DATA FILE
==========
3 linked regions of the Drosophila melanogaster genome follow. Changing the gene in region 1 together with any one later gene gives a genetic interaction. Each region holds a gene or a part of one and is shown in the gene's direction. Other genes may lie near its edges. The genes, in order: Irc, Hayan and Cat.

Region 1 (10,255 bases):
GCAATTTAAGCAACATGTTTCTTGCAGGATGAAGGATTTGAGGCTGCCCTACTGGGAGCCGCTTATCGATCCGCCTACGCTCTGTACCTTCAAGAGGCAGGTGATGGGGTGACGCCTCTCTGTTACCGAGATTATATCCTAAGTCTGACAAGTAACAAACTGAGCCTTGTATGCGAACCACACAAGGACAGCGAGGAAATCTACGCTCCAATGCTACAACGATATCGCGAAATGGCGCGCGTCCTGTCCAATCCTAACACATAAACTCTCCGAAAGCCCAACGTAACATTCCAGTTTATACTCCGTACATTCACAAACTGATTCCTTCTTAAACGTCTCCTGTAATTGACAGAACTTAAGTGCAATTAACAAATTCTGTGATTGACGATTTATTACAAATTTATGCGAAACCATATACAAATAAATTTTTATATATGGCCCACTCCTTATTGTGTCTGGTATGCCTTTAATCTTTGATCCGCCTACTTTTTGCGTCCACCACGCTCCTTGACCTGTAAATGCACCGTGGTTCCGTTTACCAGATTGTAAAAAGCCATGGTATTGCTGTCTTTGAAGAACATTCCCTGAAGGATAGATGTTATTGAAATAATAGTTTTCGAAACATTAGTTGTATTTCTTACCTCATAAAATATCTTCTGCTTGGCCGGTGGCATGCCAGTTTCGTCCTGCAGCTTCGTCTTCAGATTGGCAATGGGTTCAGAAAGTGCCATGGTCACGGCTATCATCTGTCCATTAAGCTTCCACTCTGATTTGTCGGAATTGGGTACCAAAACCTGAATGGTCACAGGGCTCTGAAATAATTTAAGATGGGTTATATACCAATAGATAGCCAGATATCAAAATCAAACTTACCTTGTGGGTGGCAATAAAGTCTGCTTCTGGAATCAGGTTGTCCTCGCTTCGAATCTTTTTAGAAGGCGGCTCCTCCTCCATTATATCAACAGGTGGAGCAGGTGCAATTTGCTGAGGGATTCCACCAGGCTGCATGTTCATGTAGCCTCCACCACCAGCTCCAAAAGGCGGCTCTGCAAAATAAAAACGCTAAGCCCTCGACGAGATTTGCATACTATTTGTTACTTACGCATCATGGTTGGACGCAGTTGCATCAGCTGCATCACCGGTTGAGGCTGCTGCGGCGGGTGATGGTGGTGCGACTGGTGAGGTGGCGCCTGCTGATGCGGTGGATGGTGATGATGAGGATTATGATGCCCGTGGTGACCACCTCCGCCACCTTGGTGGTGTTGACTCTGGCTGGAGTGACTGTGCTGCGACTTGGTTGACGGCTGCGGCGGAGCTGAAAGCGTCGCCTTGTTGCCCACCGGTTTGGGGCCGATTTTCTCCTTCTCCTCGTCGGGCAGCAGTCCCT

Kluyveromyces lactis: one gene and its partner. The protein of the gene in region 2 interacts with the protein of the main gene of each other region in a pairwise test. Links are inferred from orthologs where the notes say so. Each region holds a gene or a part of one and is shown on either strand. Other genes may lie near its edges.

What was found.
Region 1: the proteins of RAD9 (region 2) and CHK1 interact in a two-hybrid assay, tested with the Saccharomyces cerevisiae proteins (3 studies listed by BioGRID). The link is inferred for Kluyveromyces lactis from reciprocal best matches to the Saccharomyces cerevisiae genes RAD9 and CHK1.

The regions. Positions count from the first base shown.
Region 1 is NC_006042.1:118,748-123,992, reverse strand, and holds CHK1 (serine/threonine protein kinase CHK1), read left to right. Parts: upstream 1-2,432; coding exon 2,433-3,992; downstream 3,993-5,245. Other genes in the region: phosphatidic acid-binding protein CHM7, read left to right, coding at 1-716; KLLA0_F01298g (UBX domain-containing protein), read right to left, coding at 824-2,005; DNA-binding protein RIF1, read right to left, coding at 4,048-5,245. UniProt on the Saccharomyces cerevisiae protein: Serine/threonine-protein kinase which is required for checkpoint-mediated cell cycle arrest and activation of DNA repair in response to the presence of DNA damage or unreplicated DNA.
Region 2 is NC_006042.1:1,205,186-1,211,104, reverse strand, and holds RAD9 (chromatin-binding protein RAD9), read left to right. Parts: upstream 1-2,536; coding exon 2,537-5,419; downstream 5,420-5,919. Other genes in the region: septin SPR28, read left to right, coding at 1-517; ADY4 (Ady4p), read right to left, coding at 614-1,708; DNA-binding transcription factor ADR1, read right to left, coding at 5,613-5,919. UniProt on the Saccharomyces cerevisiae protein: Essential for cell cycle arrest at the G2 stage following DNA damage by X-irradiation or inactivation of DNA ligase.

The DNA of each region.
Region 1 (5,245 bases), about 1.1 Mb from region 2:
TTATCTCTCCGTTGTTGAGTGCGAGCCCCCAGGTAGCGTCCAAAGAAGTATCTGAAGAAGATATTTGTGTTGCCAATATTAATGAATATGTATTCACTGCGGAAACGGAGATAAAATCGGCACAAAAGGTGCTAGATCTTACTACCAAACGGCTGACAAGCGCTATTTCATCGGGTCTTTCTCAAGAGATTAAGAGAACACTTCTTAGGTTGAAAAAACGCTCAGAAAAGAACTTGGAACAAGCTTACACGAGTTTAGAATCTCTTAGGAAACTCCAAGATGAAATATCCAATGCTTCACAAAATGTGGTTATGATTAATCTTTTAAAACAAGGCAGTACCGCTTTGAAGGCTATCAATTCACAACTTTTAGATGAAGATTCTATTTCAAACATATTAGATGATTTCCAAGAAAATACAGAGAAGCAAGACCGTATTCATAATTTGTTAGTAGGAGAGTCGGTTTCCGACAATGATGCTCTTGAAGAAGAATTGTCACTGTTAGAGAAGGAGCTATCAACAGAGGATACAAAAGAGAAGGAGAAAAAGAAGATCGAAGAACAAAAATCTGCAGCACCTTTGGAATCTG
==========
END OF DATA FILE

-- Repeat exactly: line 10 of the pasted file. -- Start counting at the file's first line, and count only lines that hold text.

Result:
The DNA of each region.